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He Would Take Off his Shoes and Extract the One-Thousand Dollar Bills

Kitty Miv, Editor
22 August, 2013

Kitty's Kountry Rankings are below, with a description of how they are kompiled. This week, as every week, I give out three Encomiums to countries which have done Good Things, and award three Execrations for countries which according to my highly personal and partial views have done Bad Things.

Switzerland has had some bad press lately, partly due to the readiness of its banks to help Americans escape the IRS, and partly due to the doings of a lunatic fringe of "populist" (read "socialist" or worse) activists who have been pursuing a xenophobic, "little Switzerland" agenda via referendums which require only 100,000 signatures to take place, and then generate large quantities of heat and light, usually to no effect at all. Some cantons, it's true, have abandoned the "flat" tax which allows wealthy foreigners to pay a set amount of tax (much more than their Swiss tormentors earn, to be sure) regardless of their actual income. In most cases, however, the said wealthy foreigners merely skip across to another canton, so there is no net loss to Switzerland, and it must be good business for the lawyers and the removal companies. Perhaps that's what's going on: maybe they're not Little Swiss at all, but covert lawyers?

Anyway, one way or another, Switzerland continues to profit from its low taxation: this week, the Franco-Swiss Chamber of Commerce and Industry released figures showing that there is a steady drip-feed of French businesses and businesspeople across the border into Switzerland. Nothing new: when I was being "finished" in Geneva, a long time ago (don't ask) I had a French girl-friend whose rather rich textile manufacturer father used to come from Lyons to see her every weekend. The customs officials got so used to seeing him they just waved him through (there were still capital controls in those days), but in the apartment he had bought for her he would take off his shoes and extract the one-thousand dollar bills from the false in-soles. His daughter would pay them in the next morning as a Swiss resident, no questions asked. At 5,000 dollars a week it builds up quite quickly – do the math!

I'm not sure if I would want to put my thousand-dollar bills in Switzerland nowadays, and definitely not if I was American. Other figures out this week testify to the success of Singapore in attracting international investment. It has a particularly attractive regime for SMEs, even better than rival Hong Kong. If I was looking for a home for my international news-syndicating business (I wish: offers to kitty@wolterskluwer.com, please) I would seriously consider Singapore. Top origins for incoming businesses are from the British Virgin Islands, the United States, China, Japan and India. That's what you might expect, but I am intrigued by the BVI, on this list. Singaporean authorities vehemently deny that they are attracting money fleeing Europe's increasingly onerous tax regimes, but how would they know? Singapore doesn't keep records of the beneficial ownership of companies, so that the Swiss or Chinese owner of a BVI company (most BVI company formations are said to be made by Chinese) can set up a Singaporean holding company, creating a structure that is impenetrable, and that's even before considering the use of trusts, which are themselves quite opaque in Singapore.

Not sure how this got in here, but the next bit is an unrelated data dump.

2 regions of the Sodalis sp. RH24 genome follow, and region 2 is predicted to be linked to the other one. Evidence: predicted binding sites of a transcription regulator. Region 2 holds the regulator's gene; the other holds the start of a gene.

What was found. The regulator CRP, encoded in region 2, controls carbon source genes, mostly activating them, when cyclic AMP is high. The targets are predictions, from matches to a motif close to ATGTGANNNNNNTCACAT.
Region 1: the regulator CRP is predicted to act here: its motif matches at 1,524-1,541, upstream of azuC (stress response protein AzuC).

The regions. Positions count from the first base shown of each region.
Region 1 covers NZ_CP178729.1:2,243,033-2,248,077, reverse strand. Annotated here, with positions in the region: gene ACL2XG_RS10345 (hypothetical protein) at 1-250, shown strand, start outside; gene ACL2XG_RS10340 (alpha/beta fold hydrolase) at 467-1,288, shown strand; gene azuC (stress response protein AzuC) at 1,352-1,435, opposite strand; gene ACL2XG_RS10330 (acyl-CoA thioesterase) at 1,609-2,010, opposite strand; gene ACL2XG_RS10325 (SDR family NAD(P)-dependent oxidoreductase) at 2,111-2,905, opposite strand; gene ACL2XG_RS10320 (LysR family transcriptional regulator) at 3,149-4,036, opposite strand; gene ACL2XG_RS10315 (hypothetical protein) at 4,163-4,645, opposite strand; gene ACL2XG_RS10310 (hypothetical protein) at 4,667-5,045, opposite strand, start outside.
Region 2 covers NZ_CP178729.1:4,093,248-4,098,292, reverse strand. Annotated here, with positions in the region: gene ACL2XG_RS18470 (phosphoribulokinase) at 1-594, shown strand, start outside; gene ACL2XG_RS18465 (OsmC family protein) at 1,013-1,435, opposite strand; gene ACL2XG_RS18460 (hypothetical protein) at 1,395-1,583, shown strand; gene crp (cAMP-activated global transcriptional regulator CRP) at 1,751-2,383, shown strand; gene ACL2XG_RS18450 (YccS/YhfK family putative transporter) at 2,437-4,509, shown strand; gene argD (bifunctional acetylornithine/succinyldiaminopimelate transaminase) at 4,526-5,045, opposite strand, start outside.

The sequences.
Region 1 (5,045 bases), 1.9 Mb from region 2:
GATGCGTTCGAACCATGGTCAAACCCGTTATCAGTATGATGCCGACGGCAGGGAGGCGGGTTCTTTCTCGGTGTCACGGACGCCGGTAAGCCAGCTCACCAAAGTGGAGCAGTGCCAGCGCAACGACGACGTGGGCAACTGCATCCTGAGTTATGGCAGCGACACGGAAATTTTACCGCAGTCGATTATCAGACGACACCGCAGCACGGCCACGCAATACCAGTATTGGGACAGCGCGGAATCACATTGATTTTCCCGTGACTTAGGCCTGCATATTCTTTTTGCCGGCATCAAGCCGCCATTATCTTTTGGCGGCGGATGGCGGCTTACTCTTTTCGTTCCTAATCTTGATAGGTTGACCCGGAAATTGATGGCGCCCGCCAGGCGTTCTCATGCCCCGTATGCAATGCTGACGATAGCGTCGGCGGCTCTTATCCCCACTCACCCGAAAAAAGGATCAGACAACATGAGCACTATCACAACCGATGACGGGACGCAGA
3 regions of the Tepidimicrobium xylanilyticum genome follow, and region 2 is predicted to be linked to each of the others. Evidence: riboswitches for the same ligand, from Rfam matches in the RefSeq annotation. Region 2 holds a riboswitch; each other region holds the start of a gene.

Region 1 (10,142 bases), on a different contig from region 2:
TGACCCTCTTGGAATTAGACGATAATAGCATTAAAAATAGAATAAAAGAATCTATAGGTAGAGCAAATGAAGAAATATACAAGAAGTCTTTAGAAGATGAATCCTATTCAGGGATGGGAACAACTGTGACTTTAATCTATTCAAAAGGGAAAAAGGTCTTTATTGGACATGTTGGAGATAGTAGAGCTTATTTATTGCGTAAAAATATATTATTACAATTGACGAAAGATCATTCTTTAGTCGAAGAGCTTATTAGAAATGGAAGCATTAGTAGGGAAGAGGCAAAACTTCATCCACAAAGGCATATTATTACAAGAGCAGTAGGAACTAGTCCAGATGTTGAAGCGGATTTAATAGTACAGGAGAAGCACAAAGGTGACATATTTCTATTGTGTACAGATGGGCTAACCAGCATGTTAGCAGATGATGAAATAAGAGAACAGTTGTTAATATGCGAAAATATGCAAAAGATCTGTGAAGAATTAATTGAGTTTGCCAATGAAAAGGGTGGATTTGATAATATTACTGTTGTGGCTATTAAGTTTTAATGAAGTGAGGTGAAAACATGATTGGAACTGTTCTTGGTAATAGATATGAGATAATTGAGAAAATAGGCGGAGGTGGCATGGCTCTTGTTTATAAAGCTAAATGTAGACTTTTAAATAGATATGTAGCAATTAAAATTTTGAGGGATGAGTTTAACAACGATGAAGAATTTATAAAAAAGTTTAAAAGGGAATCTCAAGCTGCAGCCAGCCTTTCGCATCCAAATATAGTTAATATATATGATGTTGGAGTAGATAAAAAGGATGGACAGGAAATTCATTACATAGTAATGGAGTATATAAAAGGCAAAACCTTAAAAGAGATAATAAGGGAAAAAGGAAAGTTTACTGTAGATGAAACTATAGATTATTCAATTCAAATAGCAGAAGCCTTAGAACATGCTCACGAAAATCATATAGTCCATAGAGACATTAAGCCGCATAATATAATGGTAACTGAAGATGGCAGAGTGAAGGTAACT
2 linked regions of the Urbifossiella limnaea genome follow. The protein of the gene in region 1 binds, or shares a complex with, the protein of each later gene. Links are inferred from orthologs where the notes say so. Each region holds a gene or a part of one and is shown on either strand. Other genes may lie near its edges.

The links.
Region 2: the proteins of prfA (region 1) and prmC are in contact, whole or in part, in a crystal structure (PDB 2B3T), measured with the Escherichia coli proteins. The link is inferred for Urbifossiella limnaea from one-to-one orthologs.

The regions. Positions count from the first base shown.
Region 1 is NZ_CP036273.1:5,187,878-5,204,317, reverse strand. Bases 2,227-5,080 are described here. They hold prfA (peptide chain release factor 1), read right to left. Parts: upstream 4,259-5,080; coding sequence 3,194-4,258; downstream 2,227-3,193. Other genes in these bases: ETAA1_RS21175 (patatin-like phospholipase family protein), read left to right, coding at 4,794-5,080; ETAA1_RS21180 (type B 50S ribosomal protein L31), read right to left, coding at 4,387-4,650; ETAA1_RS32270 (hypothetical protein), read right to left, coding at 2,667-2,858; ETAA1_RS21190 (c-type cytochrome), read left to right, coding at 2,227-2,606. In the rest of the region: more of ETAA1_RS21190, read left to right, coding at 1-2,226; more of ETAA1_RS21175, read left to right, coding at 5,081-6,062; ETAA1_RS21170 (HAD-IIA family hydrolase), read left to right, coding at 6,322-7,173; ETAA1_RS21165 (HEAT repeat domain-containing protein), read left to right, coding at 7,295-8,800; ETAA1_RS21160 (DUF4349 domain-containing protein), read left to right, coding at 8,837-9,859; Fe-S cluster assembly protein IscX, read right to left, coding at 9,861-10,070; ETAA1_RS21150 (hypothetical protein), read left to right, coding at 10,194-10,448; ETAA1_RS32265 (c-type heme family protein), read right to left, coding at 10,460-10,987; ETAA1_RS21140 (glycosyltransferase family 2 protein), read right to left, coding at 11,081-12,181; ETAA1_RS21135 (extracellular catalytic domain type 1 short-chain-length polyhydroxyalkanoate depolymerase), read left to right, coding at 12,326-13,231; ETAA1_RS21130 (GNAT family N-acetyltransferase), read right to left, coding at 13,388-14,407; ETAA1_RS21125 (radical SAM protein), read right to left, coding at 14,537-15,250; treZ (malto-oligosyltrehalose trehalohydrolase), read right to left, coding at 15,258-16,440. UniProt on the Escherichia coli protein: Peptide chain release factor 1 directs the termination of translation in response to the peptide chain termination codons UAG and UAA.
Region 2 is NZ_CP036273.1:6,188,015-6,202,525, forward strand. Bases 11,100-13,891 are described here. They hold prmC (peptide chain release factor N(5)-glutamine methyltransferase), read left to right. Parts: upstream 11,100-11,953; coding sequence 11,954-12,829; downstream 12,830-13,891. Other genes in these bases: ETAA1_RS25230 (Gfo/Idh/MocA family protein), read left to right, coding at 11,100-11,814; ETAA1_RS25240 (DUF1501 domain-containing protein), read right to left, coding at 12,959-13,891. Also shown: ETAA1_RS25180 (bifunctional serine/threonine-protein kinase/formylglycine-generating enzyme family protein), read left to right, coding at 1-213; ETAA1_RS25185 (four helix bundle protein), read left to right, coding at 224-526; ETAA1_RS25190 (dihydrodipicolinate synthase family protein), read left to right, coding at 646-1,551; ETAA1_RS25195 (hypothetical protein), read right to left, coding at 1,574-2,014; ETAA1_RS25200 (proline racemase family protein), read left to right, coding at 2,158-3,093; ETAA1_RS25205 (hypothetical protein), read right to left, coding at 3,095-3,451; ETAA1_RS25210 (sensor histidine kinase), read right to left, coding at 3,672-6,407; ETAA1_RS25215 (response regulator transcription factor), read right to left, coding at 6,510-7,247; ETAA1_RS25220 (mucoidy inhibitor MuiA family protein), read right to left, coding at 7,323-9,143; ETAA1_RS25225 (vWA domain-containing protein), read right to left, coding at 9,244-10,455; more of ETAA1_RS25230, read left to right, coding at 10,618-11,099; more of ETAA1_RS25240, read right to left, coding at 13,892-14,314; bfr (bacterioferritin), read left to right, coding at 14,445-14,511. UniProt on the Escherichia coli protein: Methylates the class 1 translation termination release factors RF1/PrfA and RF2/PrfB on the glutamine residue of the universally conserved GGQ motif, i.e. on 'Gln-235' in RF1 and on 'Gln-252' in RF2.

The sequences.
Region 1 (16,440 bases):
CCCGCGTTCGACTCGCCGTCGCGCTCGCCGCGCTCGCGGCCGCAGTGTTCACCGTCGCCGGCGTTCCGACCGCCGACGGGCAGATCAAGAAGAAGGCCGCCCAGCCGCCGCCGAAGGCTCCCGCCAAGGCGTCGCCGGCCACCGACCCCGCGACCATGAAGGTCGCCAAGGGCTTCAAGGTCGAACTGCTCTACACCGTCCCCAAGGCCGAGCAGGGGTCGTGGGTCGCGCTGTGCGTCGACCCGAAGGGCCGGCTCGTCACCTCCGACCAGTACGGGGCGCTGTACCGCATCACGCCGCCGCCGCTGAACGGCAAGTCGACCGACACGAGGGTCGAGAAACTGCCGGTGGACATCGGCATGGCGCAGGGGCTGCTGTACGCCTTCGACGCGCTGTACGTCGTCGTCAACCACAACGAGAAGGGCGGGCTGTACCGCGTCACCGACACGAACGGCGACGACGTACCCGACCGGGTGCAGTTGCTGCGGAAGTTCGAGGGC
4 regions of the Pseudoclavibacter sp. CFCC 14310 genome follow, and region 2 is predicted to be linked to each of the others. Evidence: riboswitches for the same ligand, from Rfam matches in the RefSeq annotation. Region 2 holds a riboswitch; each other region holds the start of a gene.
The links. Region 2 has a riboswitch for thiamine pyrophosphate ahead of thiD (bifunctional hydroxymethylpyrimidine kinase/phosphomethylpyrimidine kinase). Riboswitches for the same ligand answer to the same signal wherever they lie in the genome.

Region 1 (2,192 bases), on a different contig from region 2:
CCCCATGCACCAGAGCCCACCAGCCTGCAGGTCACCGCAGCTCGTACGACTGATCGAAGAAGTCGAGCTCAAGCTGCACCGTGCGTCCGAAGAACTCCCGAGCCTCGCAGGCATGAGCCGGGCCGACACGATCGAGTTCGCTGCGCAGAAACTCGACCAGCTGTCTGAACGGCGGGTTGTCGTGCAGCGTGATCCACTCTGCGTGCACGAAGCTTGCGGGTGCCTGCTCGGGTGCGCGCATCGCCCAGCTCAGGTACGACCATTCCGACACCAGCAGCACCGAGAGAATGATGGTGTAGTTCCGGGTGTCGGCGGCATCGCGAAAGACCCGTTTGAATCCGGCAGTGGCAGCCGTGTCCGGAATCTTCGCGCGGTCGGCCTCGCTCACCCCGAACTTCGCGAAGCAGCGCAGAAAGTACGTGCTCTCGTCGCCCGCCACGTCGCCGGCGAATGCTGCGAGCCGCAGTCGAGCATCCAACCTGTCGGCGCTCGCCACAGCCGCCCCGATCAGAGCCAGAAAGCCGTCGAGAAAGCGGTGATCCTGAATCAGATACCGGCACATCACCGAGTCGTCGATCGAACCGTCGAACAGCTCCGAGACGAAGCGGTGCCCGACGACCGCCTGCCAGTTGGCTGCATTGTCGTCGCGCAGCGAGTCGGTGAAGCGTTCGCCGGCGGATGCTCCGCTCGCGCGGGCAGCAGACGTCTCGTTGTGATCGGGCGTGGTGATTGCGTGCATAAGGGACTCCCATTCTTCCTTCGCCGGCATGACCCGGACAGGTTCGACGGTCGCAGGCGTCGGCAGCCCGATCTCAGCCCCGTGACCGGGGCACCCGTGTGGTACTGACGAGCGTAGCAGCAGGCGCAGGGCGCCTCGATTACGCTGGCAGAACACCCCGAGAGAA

We carried a largely negative feature article on India in last week's issue, from the perspective of foreign investment, of course, and this week has seen no improvement. Increasing import duties on precious metals is hardly of importance to cell-phone manufacturers (although electrical contacts often employ gold?) but is an example of a generally illiberal attitude towards trade. The way to reduce a current account deficit is to export more, not restrict imports, and exporting is what foreign investors often do, especially if they are in SEZs. India created a tax-privileged network of SEZs, which indeed started to export on a large scale, but then, incomprehensibly, imposed Minimum Alternative Tax on them. The aviation sector is also replete with evidence of India's incoherent attitude towards FDI. This week saw the Government take further action against Kingfisher Airlines, the most advanced basket case of the country's terminally sick airline industry. The country is expected to become the world's third-largest domestic air travel market in the next ten years, yet predictably the Government seems to have done everything it can to restrict foreign investment in its airline sector. Two years ago, with losses soaring at domestic carriers, the Government bowed to the inevitable and started to plan to allow minority stakes in domestic airlines. Why minority stakes? Well, of course, to protect the interests of domestic investors. Finally this month the first of a series of possible deals has taken place between Etihad Airways (UAE) and domestic carrier Jet Airways, with the sale of a 24 percent stake; but most large international airlines are wary of deals with Indian-owned operators, and the prevailing sentiment is to compete in the Indian market through expansion of existing foreign-owned operators, which is exactly what India should not want.